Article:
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NJDEP Policy Changes Create Uncertainty

Posted on December 23rd, 2019

A Final Remediation Document (NFA or RAO) may not be as final as one might think, which creates a cause for concern on finality of case closure, especially with property transactions. The New Jersey Department of Environmental Protection (NJDEP) recently issued several new policies and has increased their depth of review of reports, such as Remedial Action Permit (RAP) applications.  These reviews sometimes challenge professional judgement applied by the LSRP, and additional investigation is sometimes requested by the NJDEP.  This can cause delays to case closure.  Some of the new NJDEP policy changes include the following:

  • NJDEP recently issued a statement clarifying how responsible parties, Licensed Site Remediation Professionals (LSRPs), and NJDEP should view historical No Further Action (NFA) and No Further Investigation (NFI) statements or correspondences made by NJDEP case managers prior to the enactment of the Site Remediation Reform Act (SRRA).

 

  • NJDEP has also issued new policy statements regarding closed cases such as those with restricted use or limited restricted use NFAs or Response Action Outcomes (RAOs) with ongoing permit requirements. Despite these cases being closed, there is a chance this new statement could lead to further investigations or remediation for emerging contaminants of concern.

These recently released rules and policies are examples of ongoing changes in the environmental industry and regulatory landscape in New Jersey.  These updates are intended to ensure cases are properly investigated, prevent short cuts by responsible parties and environmental professionals, and reduce or eliminate new environmental risks that may pose a threat to public health and the environment.  However, these regulation changes can confuse responsible parties, delay and interrupt pending property transactions and make budgeting difficult for clients and involved third parties.

To address some of the uncertainties, a reliable environmental review is highly recommended.  This is especially needed when these instances affect a case closure or threaten a real estate transaction. Undertaking an environmental review prior to initiating real estate transactions, whether you are the buyer or the seller, is recommended.  The seller can benefit by understanding the risk associated with identified issues that might be brought up by a purchaser or their consultant.  In some cases, these issues can be resolved in the early stages or prior to the transactions so they can proceed smoothly.  Knowing the property’s potential issues also allows a buyer to properly assess their level of risk.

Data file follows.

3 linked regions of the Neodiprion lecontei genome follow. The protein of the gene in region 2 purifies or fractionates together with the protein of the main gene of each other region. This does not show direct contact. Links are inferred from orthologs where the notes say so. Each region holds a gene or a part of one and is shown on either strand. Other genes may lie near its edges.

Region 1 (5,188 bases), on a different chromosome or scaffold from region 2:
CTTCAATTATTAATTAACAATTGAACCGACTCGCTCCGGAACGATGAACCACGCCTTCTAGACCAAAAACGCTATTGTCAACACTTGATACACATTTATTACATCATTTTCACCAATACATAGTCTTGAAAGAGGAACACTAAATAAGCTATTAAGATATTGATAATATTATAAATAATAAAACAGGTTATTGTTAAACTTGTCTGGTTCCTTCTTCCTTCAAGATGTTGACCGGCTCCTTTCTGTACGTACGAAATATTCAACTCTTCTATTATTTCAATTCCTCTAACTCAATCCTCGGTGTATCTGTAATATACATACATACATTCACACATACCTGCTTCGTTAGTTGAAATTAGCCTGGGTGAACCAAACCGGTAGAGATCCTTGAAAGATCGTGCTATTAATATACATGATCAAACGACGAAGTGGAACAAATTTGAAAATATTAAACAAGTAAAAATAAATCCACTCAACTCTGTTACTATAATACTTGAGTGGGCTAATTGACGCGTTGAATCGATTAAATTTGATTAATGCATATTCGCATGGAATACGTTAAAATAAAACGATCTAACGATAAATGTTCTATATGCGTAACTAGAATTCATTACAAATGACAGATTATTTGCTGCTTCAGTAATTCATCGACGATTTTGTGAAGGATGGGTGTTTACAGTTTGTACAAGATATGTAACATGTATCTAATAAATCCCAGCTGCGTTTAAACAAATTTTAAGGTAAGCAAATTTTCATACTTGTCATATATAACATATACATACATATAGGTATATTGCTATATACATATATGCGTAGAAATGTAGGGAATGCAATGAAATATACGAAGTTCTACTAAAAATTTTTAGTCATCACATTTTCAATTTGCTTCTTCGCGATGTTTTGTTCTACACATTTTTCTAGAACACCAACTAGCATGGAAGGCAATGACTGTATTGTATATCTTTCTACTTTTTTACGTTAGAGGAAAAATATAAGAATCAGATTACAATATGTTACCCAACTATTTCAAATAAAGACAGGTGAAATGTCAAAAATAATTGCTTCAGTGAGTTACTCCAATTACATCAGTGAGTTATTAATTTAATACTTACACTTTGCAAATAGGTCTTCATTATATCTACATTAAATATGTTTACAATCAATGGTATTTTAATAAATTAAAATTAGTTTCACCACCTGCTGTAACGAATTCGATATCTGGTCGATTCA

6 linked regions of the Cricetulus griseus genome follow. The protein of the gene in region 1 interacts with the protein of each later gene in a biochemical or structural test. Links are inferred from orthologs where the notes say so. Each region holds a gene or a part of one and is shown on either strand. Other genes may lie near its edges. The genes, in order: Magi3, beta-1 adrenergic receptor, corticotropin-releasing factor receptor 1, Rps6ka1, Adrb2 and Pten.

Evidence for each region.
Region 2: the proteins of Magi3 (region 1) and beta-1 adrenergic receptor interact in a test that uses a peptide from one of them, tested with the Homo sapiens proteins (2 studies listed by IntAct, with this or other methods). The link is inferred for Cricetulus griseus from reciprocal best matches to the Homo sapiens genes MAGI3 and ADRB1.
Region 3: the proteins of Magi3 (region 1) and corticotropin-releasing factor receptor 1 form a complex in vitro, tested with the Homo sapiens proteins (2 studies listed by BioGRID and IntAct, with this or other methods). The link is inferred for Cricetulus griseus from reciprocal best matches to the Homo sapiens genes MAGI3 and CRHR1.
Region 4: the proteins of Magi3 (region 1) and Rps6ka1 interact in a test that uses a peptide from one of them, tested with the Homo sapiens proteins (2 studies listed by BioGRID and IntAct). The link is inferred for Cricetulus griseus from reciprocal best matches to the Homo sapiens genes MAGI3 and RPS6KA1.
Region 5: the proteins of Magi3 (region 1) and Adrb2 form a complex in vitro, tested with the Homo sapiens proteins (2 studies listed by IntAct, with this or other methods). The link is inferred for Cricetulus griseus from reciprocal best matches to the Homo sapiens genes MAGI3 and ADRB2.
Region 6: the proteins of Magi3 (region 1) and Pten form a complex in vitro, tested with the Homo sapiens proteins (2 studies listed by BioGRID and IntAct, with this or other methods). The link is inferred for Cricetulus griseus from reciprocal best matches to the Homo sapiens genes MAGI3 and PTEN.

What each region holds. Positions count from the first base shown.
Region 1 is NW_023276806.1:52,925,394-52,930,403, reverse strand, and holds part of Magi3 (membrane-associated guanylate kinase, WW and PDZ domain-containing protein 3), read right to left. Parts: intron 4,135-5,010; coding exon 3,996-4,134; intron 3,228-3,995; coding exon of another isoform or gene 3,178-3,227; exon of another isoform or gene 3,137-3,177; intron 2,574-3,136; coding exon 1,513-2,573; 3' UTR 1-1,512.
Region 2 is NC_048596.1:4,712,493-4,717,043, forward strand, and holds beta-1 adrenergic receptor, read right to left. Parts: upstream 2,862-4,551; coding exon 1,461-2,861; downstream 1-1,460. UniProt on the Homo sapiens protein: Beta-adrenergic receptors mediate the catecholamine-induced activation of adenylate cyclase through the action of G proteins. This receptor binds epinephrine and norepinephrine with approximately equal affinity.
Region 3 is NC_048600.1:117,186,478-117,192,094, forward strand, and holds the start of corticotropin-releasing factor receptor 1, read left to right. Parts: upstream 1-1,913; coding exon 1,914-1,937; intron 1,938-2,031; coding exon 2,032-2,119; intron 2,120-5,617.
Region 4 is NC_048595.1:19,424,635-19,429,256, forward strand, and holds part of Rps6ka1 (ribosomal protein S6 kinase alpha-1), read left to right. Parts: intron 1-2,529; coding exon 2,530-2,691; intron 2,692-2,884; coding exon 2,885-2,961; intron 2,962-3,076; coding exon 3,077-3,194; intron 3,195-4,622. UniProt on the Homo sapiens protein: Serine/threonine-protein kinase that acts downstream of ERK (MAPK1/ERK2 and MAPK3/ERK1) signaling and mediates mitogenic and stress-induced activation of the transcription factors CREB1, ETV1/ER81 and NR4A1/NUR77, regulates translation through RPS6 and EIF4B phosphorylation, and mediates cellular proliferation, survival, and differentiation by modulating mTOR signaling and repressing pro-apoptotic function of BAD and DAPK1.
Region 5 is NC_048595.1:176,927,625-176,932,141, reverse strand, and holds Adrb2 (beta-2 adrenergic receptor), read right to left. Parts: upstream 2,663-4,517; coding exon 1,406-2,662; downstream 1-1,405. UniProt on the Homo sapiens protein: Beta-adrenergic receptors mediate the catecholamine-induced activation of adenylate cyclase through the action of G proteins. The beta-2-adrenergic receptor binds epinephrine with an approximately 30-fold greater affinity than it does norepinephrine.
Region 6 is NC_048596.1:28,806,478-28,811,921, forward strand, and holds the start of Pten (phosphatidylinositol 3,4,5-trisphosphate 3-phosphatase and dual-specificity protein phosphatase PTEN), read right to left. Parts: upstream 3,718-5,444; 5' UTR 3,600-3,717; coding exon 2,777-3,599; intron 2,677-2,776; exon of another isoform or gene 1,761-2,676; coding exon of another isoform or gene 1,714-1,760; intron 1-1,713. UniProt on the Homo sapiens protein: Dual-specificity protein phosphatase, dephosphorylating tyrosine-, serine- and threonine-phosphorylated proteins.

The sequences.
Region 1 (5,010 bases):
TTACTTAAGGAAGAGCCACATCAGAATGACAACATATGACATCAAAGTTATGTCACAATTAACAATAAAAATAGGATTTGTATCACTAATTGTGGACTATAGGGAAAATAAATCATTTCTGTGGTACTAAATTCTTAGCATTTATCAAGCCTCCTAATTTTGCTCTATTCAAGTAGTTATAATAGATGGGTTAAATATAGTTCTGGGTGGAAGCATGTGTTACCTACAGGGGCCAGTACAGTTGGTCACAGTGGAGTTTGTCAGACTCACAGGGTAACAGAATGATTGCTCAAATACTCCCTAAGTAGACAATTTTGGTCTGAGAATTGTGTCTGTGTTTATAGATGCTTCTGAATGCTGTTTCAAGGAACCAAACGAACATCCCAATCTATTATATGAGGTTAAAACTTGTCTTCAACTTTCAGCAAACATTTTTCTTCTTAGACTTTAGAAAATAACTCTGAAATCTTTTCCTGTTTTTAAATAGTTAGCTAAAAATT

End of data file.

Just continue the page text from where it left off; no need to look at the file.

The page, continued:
Environmental rules and policies are constantly evolving as new concerns and better analytical techniques are developed.  When new chemicals and risks are identified, investigation is needed to acquire information to protect the public and the environment. While no amount of assessment and investigation can guard you and your property from all potential risks, partnering with an environmental consultant who understands the current and potential future issues can allow you to better structure real estate deals and may protect you from purchasing a property with hidden headaches. The team at JMS works diligently and cohesively to stay up to date and aware of the emerging issues in the industry and the NJDEP. We are proud of our client partnerships and look forward to hearing how we can help you.

Alison Kokorsky, LSRP and John Bracken, LSRP

Senior Managers


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